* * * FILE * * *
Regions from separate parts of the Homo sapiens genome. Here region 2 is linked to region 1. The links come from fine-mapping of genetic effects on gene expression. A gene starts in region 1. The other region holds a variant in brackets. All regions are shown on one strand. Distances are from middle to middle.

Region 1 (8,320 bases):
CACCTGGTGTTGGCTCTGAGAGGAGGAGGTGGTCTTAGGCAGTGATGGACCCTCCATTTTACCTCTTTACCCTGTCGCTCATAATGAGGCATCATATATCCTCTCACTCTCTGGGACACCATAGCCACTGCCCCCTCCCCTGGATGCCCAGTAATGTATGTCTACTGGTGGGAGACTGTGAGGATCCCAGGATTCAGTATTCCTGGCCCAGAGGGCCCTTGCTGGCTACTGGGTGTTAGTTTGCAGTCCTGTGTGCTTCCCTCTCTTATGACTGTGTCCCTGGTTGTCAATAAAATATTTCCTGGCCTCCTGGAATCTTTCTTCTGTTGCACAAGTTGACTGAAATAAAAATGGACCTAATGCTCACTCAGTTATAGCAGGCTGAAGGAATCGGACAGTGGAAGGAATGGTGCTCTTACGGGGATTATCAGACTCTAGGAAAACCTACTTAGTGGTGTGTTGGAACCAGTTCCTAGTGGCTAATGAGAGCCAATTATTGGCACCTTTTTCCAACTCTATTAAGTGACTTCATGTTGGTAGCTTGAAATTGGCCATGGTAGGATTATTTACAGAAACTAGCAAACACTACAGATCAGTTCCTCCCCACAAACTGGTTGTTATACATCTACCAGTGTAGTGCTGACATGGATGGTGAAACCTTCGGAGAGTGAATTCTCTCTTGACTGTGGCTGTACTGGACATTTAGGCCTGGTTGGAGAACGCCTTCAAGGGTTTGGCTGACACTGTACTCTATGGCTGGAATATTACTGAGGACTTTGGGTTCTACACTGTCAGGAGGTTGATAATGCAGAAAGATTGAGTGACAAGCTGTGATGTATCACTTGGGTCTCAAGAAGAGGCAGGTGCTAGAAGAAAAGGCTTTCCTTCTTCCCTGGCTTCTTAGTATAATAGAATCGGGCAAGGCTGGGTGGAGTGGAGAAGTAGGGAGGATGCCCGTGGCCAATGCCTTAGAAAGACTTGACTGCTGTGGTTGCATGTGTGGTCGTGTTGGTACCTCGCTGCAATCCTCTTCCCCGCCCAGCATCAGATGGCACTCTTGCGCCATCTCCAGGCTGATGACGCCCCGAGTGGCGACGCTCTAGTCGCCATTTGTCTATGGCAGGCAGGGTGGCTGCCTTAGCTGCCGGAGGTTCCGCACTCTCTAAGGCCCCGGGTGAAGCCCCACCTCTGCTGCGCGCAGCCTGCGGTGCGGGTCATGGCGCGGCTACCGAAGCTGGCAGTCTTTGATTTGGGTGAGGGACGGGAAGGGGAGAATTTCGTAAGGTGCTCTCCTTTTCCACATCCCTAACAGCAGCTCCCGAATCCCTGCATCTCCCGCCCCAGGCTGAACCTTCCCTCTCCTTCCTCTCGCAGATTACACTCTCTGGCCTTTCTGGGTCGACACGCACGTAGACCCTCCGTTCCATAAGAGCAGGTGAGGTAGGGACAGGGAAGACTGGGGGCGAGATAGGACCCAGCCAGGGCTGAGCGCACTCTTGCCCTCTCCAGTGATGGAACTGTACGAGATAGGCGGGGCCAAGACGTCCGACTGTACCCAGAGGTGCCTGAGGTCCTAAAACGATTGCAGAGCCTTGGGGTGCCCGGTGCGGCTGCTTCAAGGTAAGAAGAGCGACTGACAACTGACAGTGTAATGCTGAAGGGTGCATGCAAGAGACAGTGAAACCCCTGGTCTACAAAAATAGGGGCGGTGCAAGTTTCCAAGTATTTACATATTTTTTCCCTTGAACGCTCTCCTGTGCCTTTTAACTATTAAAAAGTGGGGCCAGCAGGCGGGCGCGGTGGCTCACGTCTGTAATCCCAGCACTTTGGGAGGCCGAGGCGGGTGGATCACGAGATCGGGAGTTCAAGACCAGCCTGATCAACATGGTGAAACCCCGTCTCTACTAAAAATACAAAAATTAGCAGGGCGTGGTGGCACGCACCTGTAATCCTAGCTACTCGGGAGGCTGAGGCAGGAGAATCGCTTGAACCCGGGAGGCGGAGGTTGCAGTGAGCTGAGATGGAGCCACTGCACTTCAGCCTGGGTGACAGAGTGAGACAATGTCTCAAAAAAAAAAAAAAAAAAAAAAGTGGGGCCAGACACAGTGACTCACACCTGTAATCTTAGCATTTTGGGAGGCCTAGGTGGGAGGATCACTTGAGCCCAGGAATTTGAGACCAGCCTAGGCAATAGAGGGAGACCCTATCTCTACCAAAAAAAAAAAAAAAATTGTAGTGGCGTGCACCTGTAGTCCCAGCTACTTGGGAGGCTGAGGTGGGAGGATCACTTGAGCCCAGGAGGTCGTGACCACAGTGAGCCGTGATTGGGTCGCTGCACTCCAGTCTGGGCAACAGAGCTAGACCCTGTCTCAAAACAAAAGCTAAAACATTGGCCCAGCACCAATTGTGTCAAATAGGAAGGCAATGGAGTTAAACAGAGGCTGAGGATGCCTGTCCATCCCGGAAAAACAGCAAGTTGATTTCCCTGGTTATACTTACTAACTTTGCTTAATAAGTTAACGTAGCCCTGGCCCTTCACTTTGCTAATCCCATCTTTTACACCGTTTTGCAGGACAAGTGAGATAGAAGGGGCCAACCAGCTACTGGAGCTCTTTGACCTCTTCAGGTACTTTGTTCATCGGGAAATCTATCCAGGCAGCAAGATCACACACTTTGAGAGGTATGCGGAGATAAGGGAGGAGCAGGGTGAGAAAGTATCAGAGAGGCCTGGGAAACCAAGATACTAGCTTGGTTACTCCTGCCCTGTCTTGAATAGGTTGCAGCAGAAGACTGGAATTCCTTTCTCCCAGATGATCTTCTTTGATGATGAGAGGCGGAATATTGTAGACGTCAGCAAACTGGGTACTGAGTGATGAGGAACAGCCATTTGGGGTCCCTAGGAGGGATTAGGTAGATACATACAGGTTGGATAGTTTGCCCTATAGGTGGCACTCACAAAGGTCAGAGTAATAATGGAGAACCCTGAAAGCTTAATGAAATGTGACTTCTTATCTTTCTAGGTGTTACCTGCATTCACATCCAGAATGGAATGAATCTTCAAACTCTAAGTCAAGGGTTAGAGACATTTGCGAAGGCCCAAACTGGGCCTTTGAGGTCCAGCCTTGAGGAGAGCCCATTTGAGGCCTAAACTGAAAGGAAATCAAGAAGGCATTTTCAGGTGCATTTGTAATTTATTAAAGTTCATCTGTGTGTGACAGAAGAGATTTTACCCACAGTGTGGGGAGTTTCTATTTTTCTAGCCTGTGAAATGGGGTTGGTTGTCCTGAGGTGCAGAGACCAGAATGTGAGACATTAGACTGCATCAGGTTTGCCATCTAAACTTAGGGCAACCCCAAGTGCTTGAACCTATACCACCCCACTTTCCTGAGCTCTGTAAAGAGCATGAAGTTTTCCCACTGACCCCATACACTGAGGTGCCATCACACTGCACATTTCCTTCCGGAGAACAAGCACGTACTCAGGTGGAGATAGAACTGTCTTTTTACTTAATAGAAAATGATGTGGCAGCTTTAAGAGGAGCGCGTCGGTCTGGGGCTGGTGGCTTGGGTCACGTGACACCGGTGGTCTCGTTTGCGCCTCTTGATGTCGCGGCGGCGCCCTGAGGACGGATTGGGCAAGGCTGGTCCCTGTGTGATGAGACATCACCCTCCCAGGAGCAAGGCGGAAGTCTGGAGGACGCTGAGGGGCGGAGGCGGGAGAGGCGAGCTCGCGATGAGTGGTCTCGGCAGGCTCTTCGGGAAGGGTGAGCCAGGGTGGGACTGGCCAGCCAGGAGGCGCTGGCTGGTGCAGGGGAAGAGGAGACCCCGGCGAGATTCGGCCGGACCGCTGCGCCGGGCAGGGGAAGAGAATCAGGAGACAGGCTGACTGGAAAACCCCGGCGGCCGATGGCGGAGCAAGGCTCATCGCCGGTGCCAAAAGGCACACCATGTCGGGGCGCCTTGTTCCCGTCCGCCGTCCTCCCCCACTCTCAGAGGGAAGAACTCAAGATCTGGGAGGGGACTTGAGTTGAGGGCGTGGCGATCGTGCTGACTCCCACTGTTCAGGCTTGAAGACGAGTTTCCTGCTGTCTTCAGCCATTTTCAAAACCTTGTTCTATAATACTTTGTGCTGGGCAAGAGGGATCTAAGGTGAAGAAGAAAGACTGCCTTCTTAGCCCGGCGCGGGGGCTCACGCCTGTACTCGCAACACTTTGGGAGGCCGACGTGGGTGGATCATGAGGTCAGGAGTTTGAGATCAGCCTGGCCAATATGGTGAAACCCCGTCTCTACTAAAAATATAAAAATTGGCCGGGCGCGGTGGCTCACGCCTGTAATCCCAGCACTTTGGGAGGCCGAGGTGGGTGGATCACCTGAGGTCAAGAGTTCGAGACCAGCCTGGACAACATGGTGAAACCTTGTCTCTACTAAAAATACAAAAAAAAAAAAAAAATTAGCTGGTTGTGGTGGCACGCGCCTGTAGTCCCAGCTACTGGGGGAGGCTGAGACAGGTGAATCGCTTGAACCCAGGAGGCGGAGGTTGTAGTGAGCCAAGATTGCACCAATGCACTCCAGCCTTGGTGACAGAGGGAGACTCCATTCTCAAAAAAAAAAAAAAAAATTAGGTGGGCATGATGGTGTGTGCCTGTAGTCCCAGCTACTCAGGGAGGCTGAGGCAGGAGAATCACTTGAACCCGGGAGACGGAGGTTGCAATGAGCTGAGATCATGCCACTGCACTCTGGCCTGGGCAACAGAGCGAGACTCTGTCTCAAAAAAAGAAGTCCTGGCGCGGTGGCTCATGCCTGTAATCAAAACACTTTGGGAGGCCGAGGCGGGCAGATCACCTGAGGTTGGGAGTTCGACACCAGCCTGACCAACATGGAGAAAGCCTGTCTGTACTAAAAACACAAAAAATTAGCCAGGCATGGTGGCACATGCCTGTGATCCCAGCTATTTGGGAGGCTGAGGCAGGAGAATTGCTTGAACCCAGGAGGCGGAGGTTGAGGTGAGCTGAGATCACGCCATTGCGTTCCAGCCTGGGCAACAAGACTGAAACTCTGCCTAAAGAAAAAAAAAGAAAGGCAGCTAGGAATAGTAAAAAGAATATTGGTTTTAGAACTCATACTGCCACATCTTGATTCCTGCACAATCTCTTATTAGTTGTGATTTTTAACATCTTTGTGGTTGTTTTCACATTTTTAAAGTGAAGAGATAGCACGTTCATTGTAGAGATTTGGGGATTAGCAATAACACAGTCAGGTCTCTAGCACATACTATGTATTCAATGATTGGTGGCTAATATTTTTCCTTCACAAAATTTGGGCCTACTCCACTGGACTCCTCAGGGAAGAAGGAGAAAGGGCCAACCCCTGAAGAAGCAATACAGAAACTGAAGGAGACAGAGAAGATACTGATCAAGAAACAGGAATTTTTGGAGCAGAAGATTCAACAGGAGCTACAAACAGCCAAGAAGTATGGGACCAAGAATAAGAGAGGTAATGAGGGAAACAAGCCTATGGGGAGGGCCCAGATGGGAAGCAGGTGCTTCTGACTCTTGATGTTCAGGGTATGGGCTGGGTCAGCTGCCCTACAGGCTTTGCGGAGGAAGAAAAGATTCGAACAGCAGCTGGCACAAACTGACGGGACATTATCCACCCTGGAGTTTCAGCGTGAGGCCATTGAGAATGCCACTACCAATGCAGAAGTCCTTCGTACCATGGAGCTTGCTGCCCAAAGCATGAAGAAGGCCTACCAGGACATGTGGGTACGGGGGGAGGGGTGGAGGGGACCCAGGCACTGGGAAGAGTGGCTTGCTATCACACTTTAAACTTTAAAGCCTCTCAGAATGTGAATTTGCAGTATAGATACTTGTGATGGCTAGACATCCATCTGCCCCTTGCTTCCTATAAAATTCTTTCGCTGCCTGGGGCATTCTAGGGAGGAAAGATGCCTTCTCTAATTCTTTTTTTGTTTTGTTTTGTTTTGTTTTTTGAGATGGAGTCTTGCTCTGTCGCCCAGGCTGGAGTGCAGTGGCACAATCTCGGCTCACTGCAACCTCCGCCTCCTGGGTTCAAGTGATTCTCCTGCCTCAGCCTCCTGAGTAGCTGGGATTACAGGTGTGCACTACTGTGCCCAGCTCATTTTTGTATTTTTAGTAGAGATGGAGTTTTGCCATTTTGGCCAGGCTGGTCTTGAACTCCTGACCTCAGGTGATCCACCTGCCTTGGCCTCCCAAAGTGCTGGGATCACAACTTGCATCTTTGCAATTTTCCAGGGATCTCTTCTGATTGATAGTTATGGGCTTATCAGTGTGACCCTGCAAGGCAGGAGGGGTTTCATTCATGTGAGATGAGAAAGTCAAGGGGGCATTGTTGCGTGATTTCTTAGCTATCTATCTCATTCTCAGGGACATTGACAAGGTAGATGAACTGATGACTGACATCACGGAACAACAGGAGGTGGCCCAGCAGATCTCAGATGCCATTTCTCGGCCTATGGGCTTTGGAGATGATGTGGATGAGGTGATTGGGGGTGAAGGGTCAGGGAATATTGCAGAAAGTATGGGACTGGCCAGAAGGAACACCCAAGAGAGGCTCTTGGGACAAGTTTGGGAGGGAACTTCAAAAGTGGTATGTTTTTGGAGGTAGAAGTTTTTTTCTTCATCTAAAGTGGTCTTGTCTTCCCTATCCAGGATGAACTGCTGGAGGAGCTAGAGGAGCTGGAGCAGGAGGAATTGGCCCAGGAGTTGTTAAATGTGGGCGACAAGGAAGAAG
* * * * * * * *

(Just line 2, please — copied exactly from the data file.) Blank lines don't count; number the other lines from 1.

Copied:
Region 1 (8,320 bases):